Since its founding, the Zohrab Center has enjoyed a distinguished lineage of scholars serving as director and assistant director, including Fr. Krikor Maksoudian, Rachel Goshgarian, Aram Arkun, Fr. (now Bishop) Daniel Findikyan, and Christopher Sheklian. At present, its interim director is Jesse Arlen, a scholar in the field of Armenian theology and early Christian studies who is completing his doctorate at UCLA.

Under every administrator, the heart of the center has always been its research library, whose holdings exceed 40,000 books, periodicals, photographs, and assorted resources in all areas of Armenian Studies.

Of special note would be the center’s collection of Armenian periodicals and newspapers from across the world; its vast collection of 19th/20th-century Armenian literature; and a precious treasury of rare books and manuscripts. A number of titles are found in no other library in the western hemisphere.

Click the link to find a job description for the Postdoctoral Research Fellow and Director position.

At the Glorious Tomb of the Lord: A Poem for Holy Week by Khrimian Hayrig

ResurrectionThe following splendid reflection on the Passion of the Lord has been excerpted and translated from the epic poem by Khrimian Hayrig (Catholicos Mkrtich Khrimian, 1820-1907) entitled Հրաւիրակ Երկրին Աւետեաց, roughly translated, Invitation to the Land of the Gospel.

The monumental meditation was composed in 1850 while Khrimian was a young deacon on his first pilgrimage to Jerusalem. The epic consists of seven “songs” that were indeed intended to be sung, as Khrimian relates in the introduction to the book. Sitting in his tiny cell facing the Mount of Olives to the East, he writes— 

One day while I was busy writing and singing a melody—for without singing it, a song has no spirit—suddenly the assiduous, late Patriarch Hovhannes came and stood at the door of my room. “I heard your voice, Deacon Mkrtich. What are you singing and writing?”

I said ,”Srpazan, I’m writing an Invitation to the Land of the Gospel.”

“Whom are you inviting?,” he asked.

“Young people and all Armenians, my spiritual father,” I answered.

“Write! Write! God bless you! Invite them! Call them!,” the Patriarch called out. “Let the fervent Armenian people make an oath to come to Jerusalem…”

The passage below is taken from the Sixth Song, a profound meditation on Jesus’ “Farewell Discourse,” known in Armenian as the “Discourse of the Cross” in John 13-17. Faithful to the ancient manner of Biblical exegesis and preaching, the Catholicos sees the passion, death, burial and resurrection of Jesus as a single, indivisible reality, which is reflected like a prism in other stories and episodes throughout the Old and New Testaments of the Bible. The sorrow of Christ’s passion and death is never isolated from the triumphant joy of his resurrection.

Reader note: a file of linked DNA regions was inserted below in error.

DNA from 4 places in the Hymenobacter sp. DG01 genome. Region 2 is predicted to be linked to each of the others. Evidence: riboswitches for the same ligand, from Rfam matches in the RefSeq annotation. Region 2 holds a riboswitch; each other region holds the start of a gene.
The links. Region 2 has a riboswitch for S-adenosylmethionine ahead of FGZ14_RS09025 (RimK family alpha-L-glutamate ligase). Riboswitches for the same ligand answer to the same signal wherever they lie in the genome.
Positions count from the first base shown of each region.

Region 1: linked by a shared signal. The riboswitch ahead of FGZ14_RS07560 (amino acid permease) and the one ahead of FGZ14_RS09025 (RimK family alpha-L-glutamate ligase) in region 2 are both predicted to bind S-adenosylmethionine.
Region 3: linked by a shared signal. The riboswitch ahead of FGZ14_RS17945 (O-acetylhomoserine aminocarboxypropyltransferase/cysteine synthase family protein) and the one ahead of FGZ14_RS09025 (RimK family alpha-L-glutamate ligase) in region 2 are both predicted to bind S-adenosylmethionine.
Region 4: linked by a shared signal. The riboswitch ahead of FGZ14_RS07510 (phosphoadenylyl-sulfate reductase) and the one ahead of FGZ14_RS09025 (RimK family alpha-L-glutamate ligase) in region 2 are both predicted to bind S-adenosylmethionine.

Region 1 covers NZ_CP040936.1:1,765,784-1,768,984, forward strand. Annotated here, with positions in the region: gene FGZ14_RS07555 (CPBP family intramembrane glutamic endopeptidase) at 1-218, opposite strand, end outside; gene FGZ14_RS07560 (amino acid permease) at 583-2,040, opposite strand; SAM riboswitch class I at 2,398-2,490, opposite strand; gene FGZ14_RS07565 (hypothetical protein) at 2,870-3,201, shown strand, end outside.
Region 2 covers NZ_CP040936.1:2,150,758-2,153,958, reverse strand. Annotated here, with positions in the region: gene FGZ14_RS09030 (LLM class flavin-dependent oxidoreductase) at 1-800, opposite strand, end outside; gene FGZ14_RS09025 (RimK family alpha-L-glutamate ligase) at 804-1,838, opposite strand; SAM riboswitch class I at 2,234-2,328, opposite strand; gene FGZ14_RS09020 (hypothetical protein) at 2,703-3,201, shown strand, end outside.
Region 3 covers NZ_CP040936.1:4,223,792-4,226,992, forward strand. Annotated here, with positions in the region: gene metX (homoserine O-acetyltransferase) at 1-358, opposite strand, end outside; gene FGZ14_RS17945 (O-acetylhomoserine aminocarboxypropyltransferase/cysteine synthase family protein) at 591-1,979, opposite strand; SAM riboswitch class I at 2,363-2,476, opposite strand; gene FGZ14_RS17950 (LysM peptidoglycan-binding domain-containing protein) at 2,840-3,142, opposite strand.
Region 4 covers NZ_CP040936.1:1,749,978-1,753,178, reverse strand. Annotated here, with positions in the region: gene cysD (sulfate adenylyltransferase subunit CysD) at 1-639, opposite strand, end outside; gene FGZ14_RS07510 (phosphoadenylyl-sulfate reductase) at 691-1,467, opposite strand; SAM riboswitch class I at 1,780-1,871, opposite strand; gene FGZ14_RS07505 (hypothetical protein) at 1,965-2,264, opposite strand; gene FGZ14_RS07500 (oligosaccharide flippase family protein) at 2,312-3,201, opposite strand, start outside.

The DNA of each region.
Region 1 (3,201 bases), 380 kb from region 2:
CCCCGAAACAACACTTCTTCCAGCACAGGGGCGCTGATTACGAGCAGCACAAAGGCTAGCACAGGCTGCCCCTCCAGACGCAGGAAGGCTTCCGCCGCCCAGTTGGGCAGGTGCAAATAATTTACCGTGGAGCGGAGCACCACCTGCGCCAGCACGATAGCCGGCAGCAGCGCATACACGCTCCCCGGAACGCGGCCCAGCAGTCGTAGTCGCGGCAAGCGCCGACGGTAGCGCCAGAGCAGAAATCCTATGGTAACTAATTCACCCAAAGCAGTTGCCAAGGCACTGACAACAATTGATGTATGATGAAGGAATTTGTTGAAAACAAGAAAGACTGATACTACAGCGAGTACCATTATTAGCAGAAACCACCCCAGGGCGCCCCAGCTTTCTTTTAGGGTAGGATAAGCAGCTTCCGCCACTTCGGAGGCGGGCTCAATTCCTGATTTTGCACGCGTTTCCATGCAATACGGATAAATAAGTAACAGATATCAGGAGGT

The Zohrab Center holds two precious copies of Khrimian Hayrig’s epic in its second edition, published in Jerusalem in 1892. The text is also available online. The subtitles are not part of the original text.

—FDF



THE VIGILANT ANGEL
that gave the great news to the shepherds at your birth,
The same one spoke at dawn, shouting to the watchful women—
It was not the young men who first heard it, but the daughters of Eve:
“He has risen! Why do you seek among the dead the One who lives?
Why do you weep bitterly for him, who wiped away mankind’s tears?”
Let the disconsolate anguish of your hearts turn to joyfulness!
The dew-like streams that fell from your eyes at the Cross will be wiped away.

Mary

Mary the bereaved mother, her heart stabbed as if with a sword—
Her piercing wounds were healed by the resurrection of her Son.
He did not allow Mary Magdalene to kiss him. Would he spare his mother’s kiss?
When the scattered flock of sheep was beaten along with the Good Shepherd,
With the Good News to Mary, coming together again as one,
All were filled with joy, their spirits bloated with hope.
She recalled there the Teacher’s earlier discourse—
“Although I have been willingly betrayed into the hands of those odious people,
I will die innocent and they will place me in a tomb.
Yet after three days I will rise, I will stand up alive,
With miraculously renewed youth, I will be newly restored like an eagle.
As the early dawn’s light spreads out, for a moment I will be covered in the lap of the earth.
After three days buried, toward Himself he will gather this shoot.”

Jonah

And again the radiant Sun rose from the tomb.
A new, exuberant dawn broke over of the universe.
Darkness, a world-engulfing shadow was dispelled and chased away,
Like Jonah, that prophet who fled,
The Lord lived in the heart of the Earth and entered the belly of a sea-dragon,